I have been working hard, as I do every year, to encourage my students to challenge themselves as they choose books to read. "Try something different," and "Haven't you read that already?" are comments I hear myself say frequently as my kiddos browse.
Over the weekend I found myself trapped at the hospital waiting for a family member to respond to treatment.  I was stressed out!  I pulled out my handy ipad and made a quick purchase from Amazon, not one of those many professional books on my list, not one of those front runners for &YA awards, not even a thoughtful (read as challenging) adult novel, but a trashy pulp fiction novel with no redeeming qualities besides the fact that it was pure entertainment and escape.
Now I am reflecting on this choice, and wondering if I do a disservice to my students when I do not encourage truly "free choice".  Shouldn't they be able to make the choice to read what they want for whatever reason they have to read?  Which is my higher calling, raising those reading test scores, or raising individuals who will read for the rest of their lives?
Does anyone else wrestle with this issue?

Sunday, September 08, 2013

What books are "hot trends" at my school this year!

The school year is underway, and I am ready for the wild ride!  It is so great when a student pops their head in to say, "Can I check out a book?"  Yes, folks, a book!  Just to read because they want to, and usually its a print format too!  After a few class book talks, books are flying off the shelf.  Here are a few of the books I have shared:
Sylo -  an island community is shocked by the death of a high school football player, followed by rumors of other deaths.  Suddenly government officials appear on the island to isolate the "epidemic", but nothing is what it seems.  A suspense thriller that provides quite a ride, you don't know what is happening until the last two pages.  This is the first in a series.
Period. 8 - another great book from Chris Crutcher!  During the 8th period study hall type class students under the guidance of a seasoned teacher in his last year before retirement meet to talk about whatever is on their mind.  One of their classmates disappears and suddenly you realize that you don't really know that person you sat next to in class for all of those years.  Plenty of thrill and angst, loved it!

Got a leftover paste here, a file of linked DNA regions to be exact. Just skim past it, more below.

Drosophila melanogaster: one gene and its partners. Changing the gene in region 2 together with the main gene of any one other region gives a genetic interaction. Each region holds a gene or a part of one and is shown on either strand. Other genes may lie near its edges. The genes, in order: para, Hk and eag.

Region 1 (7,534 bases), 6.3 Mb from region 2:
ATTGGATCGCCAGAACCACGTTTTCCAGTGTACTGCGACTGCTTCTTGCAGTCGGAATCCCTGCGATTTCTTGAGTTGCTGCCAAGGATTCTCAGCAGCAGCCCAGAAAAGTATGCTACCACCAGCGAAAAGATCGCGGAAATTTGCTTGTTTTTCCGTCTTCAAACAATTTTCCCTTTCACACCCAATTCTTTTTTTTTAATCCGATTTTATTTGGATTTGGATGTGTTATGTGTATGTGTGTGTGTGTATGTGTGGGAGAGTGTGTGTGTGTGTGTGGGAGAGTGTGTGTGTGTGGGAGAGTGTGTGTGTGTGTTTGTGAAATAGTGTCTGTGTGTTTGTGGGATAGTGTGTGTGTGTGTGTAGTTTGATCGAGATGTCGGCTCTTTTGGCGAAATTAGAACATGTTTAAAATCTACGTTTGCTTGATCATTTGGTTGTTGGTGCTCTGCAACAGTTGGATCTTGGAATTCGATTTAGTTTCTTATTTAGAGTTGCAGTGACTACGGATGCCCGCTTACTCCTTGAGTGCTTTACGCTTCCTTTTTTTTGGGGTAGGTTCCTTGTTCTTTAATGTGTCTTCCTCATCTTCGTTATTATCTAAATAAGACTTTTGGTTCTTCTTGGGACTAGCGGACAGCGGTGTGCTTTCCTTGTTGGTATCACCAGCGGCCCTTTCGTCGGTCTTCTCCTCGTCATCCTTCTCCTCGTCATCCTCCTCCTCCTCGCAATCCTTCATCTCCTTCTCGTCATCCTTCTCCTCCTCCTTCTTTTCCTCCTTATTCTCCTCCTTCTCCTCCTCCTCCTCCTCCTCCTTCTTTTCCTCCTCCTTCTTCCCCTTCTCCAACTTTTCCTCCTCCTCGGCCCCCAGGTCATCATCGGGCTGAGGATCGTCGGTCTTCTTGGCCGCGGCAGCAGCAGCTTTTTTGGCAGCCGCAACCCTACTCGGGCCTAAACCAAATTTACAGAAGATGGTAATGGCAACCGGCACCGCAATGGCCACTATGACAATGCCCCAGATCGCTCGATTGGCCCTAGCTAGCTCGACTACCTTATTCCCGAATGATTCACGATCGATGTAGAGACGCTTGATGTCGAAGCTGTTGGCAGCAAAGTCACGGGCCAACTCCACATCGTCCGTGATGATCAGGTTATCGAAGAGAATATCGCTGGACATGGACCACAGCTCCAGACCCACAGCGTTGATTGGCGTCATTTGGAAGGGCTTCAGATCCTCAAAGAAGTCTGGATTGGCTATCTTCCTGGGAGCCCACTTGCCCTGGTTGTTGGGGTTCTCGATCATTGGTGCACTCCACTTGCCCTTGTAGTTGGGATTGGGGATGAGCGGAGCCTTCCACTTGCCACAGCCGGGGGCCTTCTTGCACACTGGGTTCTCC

A Thousand Words - a timely story about a picture, a thoughtless moment, and the ramifications of an action.  Realistic characters deal with the consequences of sexting, a good story that shares what happens without preaching.

After such a great beginning, I can't wait to see what the rest of the school year will bring.

Monday, August 19, 2013

New books to share with students this fall!

Ready or not, the students are coming back to school tomorrow!  Full of excitement and promise, it is bound to be a great year.  My goal is for it to be a wonderful year inside the media center as well.  How to do this?  Have trending book titles, cutting edge technology, and a welcoming space where students feel at home.
I am in the middle of reading "Boy Nobody", a thriller about a teenage assassin, its full of mystery and intrigue, with the required teen angst and romance thrown in for good measure.  Another mysterious book is "The Brides of Rollrock Island" a story of selkies and witches, told as a cautionary tale full of melancholy and regret, told in lyrical language and with a setting of times gone by. 
These are just two of the new books I plan to share with my students; how about you?

Wednesday, August 14, 2013

Back to school, are you ready? I am and here's why